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Jonny And The Baptists

Jonny And The Baptists

© Anna Soderblom

Real name:Jonny Donahoe and Paddy Gerver

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Jonny & The Baptists: Eat The Poor

Jonny & The Baptists: Eat The Poor
© Anna Soderblom
© Anna Soderblom

It sounds like the dreadfully diligent project of a 1980s fringe political theatre group: an issues-based play about homelessness, inequality and the undeserving rich. Hell, it’s even got a song about Margaret Thatcher in it.

But while Jonny And The Baptists are serious about their topic – and yes, sometimes a bit too serious for a comedy project – their saving grace is that they are never serious about themselves. 

Their most vicious jokes are about frontman Jonny Donahoe’s looks – well, with the exception of Andrew Lloyd Webber, who flew to London just to vote for tax credit cuts, and the new Duke of Westminster who inherited £9billion tax-free. And Donahoe and sidekick Paddy Gervers (the entirety of the Baptists)  parody their left-learning tendencies and ineffectual earnestness more than anything else.

Such self-mockery means the charge of having their cake and eating it stands – aptly, as it happens, since cake plays a big part in their visual metaphor of how the nation’s riches are divided up. 

To call this a play – even tongue-in-cheek, as is their default setting – is something of a stretch, but they do have a narrative as they imagine an apocryphal future in which Donahoe becomes rich and miserable and Gervers becomes poor and miserable after the break-up of the band. Also, everything’s privatised, even the Moon, there are new swear words now, and the swans have got above themselves.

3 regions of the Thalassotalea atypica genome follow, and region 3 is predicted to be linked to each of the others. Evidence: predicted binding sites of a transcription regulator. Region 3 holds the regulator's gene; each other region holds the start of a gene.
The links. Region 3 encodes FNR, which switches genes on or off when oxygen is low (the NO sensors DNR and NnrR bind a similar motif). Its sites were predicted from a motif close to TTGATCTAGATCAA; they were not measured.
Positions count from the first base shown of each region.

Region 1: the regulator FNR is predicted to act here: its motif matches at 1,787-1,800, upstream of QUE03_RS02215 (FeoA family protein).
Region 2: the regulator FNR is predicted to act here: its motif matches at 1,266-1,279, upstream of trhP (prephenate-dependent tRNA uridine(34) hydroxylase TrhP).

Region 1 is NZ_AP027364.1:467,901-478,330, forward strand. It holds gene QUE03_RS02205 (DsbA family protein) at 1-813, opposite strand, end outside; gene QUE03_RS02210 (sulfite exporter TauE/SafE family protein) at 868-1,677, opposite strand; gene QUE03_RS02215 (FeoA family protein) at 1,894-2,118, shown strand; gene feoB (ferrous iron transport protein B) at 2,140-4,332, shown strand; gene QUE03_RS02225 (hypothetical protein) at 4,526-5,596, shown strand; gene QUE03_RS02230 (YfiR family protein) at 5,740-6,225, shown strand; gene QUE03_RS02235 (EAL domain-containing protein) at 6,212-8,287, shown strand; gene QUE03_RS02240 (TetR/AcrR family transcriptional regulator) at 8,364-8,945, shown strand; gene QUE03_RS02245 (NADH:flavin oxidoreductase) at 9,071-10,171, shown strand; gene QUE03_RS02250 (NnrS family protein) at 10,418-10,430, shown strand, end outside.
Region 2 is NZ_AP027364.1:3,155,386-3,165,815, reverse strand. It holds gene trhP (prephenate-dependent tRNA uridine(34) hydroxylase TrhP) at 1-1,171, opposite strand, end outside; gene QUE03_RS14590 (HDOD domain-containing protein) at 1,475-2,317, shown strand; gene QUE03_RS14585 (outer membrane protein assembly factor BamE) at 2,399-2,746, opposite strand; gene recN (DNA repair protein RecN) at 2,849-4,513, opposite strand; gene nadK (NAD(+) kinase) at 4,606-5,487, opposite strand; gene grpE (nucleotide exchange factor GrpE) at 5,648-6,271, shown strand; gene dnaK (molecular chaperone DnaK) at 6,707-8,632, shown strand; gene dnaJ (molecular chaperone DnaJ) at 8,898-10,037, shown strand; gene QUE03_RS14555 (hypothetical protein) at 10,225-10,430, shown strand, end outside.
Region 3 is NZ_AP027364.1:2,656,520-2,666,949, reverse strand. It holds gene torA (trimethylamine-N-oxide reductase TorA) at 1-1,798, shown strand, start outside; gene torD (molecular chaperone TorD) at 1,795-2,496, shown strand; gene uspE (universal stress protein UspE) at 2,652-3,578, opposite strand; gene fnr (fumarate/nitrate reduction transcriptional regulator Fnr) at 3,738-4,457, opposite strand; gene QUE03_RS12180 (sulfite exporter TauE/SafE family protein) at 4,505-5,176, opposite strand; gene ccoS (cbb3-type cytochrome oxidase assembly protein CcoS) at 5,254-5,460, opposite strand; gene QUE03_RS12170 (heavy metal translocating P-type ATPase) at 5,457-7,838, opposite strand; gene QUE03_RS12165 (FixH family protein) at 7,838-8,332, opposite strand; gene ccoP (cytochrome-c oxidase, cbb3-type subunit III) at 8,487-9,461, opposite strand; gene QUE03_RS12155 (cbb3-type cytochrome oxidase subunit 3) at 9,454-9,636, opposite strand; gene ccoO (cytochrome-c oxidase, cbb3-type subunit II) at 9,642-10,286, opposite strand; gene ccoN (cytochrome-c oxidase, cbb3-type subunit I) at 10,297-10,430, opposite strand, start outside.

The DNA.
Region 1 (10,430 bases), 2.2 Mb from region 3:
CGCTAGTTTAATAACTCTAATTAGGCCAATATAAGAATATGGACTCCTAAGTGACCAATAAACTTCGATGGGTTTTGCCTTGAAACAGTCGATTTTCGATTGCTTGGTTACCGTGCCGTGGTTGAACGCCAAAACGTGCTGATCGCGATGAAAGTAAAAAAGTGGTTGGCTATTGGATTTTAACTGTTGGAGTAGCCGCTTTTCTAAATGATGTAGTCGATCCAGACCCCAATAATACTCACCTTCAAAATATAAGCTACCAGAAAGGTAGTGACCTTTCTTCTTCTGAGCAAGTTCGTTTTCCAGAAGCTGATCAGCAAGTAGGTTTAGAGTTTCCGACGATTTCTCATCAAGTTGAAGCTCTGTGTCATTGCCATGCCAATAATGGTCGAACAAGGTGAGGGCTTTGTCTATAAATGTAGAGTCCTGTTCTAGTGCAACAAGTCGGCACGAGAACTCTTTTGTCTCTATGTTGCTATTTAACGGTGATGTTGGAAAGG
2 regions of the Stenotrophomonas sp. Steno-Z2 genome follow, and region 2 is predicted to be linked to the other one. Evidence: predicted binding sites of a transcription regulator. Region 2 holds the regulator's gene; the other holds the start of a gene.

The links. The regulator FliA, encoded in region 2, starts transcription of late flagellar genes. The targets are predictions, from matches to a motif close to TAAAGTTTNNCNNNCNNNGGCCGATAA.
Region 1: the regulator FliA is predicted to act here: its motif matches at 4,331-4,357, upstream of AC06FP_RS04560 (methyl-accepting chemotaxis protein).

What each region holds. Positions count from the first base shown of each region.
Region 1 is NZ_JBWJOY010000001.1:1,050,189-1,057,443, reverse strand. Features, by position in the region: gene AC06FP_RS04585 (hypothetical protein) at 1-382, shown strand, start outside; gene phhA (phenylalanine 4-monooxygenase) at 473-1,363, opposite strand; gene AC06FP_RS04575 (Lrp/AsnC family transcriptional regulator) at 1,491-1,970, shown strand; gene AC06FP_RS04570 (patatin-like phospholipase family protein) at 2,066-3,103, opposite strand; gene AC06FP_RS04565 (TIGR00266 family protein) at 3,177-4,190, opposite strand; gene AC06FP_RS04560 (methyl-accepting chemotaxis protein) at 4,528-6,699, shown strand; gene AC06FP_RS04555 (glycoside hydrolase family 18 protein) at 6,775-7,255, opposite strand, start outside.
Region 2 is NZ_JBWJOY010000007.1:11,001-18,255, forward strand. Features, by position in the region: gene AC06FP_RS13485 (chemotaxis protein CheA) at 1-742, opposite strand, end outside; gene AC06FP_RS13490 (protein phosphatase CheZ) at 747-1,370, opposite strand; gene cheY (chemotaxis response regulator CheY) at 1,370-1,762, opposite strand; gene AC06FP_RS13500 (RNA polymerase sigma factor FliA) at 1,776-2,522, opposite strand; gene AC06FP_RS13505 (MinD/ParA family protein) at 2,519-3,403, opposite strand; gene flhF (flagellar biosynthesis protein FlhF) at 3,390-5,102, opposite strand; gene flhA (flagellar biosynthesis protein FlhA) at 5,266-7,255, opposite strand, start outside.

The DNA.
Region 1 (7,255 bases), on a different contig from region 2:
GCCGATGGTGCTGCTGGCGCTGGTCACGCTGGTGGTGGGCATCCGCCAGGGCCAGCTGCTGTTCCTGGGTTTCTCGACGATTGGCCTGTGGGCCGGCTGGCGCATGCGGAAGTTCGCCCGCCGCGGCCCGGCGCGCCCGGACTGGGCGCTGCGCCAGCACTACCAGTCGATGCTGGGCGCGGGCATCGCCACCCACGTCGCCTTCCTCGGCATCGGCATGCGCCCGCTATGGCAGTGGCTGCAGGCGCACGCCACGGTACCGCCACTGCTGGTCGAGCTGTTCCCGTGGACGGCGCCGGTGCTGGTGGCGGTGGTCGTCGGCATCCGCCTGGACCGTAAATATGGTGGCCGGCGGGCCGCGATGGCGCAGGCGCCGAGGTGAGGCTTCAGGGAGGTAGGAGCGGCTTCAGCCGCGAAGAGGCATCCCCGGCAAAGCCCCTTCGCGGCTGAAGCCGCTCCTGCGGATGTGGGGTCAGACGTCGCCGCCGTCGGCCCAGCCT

This story comes after a first half of jaunty songs, some with a message but with the emphasis very much on the silly, and a preamble in which they unload some facts and figures as well as explaining what they’ve learned from working with homeless charity Crisis, not least about how people on the street can become almost literally invisible.

The duo previously toured with Mark Thomas, and have certainly learned a few storytelling tips from him, knowing when to speak with passion and conviction – and when to go for the gag. The are laughs in the sudden contrast, while all comic moments are coated in a theatrical jolliness, demonstrated by the easy to-and-fro between both the pals on stage and the audience. And then tub-thumping protest songs are, as always, a delight, as both performers are fine and fiery musicians.

Despite their politics, the pair have quite middle-class comic sensibilities, perhaps all the better for sneaking in their message, which is perhaps a little simplistic, but thoroughly well-intentioned, and a lot less glib than last year’s show The End Is Nigh.

 Eat The Poor may wear its heart on its sleeve, but  – anatomy be damned – that is also in the right place.

Monday 13th Mar, '17
Steve Bennett

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